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Complete text linked here.

October 26, 2017

Emails Confirm: Obama DOJ Funneled Big Bank Settlement Money To Liberal Groups

Obama DOJ forced banks to “settle” lawsuits by giving $1 billion to La Raza, National Urban League & other left-wing groups.

Emails written by Obama administration Department of Justice officials confirm reports the agency engaged in a systemic effort to funnel money to liberal advocacy organizations from settlements reached with big banks.

The documents, obtained by the House Judiciary Committee as part of an ongoing investigation, reveal the Obama Justice Department effectively skirted Congress’s budgetary authority by requiring that major financial institutions donate to a group of affordable housing nonprofits and legal advocacy organizations as part of settlement agreements resulting from predatory mortgage lending practices.

The internal DOJ documents represent the latest revelation in a two-year investigation spearheaded by House Judiciary Committee Chairman Bob Goodlatte.

The investigation has thus far yielded evidence implicating the Obama DOJ in using mandatory donations to funnel roughly $1 billion in settlement money to activist groups, including The National Council of La Raza, the National Community Reinvestment Coalition and the National Urban League. The list of third party organizations were unrelated to the legal settlements, except through general claims that they would use the funds to aid the low income Americans most severely harmed by predatory lending practices.

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Complete text linked here.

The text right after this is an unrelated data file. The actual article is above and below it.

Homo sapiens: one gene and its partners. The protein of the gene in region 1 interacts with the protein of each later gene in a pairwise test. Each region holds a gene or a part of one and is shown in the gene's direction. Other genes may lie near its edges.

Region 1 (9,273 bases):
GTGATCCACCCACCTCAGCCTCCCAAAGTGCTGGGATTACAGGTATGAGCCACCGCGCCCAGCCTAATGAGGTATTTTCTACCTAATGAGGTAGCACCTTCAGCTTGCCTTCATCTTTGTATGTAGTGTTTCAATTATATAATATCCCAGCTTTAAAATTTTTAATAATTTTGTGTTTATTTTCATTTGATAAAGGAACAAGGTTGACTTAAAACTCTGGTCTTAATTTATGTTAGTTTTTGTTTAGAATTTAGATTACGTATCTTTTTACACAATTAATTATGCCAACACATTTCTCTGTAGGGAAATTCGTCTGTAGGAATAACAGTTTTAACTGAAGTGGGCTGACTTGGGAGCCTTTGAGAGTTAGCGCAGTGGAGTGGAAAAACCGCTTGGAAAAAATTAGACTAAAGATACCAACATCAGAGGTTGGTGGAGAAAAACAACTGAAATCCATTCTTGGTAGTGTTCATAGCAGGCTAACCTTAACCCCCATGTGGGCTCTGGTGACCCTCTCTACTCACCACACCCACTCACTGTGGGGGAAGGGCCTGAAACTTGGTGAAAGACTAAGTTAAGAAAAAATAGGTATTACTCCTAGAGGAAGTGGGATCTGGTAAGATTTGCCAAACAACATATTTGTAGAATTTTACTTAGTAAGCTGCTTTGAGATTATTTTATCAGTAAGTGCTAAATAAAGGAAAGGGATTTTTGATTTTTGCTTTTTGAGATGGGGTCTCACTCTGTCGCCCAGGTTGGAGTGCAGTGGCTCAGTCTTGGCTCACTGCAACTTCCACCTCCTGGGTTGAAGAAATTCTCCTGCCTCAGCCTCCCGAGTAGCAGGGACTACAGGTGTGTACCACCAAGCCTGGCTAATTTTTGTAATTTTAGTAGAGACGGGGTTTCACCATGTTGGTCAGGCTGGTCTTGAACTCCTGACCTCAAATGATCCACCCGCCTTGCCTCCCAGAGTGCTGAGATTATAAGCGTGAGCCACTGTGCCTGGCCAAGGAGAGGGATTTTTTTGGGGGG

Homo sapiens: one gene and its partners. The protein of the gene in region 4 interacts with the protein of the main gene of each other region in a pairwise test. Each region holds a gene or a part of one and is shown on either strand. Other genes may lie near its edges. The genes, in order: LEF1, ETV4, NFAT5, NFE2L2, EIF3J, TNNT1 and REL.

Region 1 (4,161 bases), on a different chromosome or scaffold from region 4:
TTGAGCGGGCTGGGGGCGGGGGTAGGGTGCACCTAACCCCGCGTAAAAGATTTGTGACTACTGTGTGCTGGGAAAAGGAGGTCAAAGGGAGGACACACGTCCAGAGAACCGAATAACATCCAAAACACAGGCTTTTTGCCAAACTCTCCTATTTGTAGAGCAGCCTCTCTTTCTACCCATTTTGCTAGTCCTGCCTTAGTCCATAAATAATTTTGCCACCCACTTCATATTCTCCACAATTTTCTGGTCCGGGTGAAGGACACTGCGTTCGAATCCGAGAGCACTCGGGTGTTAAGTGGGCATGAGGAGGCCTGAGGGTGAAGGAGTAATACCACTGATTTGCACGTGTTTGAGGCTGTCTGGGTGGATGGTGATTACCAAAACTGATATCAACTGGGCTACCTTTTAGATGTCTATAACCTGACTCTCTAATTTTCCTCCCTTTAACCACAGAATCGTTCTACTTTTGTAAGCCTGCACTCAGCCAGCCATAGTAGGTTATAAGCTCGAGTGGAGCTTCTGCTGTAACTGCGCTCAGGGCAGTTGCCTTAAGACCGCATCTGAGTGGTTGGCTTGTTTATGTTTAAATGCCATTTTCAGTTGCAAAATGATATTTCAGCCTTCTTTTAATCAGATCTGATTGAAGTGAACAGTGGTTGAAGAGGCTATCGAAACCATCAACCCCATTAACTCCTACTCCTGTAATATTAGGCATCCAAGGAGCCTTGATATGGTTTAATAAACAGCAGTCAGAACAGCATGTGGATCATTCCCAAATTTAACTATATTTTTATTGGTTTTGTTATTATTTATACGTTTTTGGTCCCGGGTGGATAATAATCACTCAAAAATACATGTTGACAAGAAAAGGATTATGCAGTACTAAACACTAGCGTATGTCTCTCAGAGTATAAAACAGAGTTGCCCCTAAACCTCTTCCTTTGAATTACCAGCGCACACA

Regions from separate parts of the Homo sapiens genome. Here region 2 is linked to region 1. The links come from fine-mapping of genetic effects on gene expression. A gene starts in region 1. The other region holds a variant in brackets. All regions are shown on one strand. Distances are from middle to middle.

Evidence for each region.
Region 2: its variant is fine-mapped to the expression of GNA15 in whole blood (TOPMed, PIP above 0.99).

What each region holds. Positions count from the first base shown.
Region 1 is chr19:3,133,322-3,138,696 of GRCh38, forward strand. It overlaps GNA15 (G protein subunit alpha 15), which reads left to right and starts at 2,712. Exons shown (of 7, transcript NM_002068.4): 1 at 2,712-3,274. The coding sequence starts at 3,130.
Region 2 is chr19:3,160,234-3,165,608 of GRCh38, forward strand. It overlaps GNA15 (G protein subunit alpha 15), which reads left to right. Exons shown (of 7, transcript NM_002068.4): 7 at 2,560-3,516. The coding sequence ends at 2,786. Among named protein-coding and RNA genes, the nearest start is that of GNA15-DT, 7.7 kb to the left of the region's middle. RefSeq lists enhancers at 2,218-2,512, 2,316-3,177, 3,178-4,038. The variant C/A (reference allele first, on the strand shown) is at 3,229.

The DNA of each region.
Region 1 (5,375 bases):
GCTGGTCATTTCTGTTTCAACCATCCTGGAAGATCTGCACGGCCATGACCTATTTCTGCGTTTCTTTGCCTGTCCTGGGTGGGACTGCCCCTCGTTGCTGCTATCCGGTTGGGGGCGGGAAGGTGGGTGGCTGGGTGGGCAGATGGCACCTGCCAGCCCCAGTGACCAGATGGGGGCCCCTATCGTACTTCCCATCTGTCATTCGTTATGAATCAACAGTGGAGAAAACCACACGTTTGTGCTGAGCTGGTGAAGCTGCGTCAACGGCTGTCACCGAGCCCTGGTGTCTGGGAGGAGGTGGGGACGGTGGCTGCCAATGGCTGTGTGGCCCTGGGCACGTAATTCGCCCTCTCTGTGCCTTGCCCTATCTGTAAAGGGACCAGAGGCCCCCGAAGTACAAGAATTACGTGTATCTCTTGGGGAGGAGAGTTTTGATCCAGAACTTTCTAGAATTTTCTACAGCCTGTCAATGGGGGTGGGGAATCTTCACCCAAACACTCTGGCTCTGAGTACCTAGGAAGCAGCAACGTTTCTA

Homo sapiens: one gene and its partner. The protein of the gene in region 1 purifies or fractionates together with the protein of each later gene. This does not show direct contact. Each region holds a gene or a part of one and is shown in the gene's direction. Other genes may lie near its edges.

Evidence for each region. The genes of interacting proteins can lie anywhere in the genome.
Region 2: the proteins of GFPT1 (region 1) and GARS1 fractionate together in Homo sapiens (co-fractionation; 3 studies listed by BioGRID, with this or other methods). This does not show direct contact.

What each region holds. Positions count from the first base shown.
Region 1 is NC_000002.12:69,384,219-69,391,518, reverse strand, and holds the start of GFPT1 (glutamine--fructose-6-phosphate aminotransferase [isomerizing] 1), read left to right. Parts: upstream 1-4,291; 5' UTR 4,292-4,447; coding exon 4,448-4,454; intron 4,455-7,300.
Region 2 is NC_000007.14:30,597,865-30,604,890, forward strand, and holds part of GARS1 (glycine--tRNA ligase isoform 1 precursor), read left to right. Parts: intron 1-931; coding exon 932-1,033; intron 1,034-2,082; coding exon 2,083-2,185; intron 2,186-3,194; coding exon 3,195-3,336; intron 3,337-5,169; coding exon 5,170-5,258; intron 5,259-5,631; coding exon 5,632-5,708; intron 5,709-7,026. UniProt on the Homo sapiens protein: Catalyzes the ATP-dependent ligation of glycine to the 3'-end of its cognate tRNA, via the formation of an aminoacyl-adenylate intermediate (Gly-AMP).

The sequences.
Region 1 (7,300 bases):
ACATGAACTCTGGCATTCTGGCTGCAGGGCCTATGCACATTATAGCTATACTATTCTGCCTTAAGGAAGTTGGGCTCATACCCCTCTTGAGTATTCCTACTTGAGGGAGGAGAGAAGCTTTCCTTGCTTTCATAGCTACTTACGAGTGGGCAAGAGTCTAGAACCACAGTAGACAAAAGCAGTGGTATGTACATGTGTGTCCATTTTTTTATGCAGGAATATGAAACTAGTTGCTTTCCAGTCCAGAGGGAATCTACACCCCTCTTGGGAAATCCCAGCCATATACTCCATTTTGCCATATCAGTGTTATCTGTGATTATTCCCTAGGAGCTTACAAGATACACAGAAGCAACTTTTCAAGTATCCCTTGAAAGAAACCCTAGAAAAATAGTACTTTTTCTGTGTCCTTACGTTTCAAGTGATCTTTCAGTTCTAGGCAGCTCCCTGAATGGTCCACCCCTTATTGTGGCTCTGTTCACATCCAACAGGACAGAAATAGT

September 21, 2017

Getting Rid of La Raza

La Raza depends for its survival not on grassroots, but on government contracts and kickbacks, and grants from foundations and the corporations it can shake down. Meanwhile, studies show that minorities want to join the mainstream. A leaked memo from ten years ago shows how La Raza opposes this since it is bad for business. One does not need to be a populist to think there is a problem in asking taxpayers to fund efforts that fuel insider networks—at the expense of said taxpayers.

Ever heard of La Raza? Probably not, but you and other taxpayers are funding it.

We shouldn’t be. Along with public broadcasters, environmental organizations, and other entities that use taxpayer money to keep insider networks in power, ethnic identity groups should be taken off public support. These movements have for decades lived off the government only to keep enlarging it, maintaining power in the hands of a self-dealing bureaucratic elite increasingly unaccountable and disconnected from outside society.